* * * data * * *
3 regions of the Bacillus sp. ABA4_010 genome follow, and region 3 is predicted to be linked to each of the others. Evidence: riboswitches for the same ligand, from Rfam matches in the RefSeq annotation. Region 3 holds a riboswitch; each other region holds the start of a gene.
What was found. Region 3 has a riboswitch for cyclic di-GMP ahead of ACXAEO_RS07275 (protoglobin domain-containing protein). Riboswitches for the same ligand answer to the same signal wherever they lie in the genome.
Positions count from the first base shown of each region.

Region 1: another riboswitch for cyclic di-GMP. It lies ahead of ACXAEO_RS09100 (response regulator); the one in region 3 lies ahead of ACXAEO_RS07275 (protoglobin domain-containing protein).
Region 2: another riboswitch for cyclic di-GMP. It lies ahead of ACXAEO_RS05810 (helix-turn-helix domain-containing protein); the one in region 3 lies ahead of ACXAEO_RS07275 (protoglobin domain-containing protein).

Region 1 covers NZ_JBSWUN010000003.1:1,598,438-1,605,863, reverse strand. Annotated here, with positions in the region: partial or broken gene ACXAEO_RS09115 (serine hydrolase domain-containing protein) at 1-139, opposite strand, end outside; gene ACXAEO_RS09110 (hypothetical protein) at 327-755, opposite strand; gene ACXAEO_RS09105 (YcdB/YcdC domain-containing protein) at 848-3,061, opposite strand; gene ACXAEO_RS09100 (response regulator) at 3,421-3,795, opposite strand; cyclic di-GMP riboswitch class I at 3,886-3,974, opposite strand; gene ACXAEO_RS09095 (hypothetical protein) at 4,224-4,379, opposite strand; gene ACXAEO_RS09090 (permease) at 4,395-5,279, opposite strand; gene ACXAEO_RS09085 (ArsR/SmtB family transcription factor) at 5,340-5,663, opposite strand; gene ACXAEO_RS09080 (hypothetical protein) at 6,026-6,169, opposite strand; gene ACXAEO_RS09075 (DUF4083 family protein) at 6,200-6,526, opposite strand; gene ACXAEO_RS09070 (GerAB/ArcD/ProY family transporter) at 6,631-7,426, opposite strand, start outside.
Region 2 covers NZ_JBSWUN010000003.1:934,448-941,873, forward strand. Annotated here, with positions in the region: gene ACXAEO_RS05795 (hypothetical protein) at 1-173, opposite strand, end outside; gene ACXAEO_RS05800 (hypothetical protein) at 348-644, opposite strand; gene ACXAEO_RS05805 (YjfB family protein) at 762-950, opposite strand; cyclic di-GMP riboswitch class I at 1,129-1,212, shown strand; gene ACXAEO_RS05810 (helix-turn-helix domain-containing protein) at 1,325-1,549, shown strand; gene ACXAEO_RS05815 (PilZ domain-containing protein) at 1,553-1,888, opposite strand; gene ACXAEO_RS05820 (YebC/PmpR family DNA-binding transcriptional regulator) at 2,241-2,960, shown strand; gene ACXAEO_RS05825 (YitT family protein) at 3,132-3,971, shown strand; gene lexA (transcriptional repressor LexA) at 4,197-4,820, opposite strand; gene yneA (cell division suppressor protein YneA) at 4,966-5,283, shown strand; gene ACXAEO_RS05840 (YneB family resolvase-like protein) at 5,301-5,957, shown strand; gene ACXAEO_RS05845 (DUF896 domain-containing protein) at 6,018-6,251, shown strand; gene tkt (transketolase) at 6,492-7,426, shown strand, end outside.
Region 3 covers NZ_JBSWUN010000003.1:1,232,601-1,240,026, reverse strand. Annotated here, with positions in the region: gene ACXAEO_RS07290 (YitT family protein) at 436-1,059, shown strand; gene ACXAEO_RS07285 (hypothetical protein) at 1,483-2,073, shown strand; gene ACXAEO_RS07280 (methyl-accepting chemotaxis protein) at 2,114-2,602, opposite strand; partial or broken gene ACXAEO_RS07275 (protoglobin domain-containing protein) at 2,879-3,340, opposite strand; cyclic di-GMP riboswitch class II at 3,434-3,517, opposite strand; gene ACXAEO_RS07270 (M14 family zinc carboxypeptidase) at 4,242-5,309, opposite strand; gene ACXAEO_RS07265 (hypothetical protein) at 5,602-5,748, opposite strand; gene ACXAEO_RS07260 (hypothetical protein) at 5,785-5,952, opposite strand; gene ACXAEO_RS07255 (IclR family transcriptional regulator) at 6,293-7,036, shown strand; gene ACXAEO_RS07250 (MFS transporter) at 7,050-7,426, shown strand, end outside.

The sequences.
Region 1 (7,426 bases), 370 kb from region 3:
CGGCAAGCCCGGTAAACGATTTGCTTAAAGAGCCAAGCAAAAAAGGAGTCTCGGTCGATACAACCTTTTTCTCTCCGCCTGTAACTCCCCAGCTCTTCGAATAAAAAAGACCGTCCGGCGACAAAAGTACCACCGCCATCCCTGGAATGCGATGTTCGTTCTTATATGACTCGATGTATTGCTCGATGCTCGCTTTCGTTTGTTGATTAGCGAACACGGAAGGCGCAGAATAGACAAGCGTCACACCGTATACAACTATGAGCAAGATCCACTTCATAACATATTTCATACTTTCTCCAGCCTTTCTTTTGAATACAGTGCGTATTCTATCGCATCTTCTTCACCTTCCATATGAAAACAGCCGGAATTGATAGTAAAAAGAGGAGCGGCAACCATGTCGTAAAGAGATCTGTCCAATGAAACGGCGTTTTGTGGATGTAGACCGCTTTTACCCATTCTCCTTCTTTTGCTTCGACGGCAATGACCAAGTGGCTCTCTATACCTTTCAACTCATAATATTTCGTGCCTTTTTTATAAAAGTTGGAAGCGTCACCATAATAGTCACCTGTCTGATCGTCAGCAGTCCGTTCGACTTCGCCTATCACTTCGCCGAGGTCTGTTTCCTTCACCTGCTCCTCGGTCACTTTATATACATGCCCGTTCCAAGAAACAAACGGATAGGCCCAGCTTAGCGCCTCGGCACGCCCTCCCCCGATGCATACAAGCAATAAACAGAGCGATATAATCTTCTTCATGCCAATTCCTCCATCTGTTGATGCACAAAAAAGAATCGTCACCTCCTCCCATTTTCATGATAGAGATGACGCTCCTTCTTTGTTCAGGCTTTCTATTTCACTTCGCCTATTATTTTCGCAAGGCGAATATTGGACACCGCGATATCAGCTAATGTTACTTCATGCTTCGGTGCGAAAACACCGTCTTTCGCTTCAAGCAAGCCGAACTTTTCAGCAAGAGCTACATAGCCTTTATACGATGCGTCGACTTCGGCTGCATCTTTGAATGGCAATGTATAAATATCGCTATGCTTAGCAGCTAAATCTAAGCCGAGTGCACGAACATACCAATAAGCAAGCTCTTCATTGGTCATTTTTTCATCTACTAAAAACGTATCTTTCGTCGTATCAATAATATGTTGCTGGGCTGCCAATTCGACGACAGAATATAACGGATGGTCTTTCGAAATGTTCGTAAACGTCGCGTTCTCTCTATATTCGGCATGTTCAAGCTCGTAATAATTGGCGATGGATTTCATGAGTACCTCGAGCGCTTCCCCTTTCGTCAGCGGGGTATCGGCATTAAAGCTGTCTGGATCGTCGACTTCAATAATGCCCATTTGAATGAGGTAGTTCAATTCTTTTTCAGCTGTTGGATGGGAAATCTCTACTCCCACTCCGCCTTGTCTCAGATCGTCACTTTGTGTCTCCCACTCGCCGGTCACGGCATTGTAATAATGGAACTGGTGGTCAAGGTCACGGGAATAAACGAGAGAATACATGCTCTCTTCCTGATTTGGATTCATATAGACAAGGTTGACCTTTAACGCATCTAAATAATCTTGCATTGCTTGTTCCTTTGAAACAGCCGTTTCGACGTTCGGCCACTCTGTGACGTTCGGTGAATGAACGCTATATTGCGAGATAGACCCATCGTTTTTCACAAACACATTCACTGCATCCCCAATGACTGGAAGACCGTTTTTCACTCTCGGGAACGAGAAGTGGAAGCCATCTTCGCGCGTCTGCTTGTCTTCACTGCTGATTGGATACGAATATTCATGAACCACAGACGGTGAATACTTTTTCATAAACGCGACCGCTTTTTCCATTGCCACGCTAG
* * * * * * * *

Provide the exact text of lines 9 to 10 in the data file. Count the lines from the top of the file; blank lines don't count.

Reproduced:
The sequences.
Region 1 (7,426 bases), 370 kb from region 3: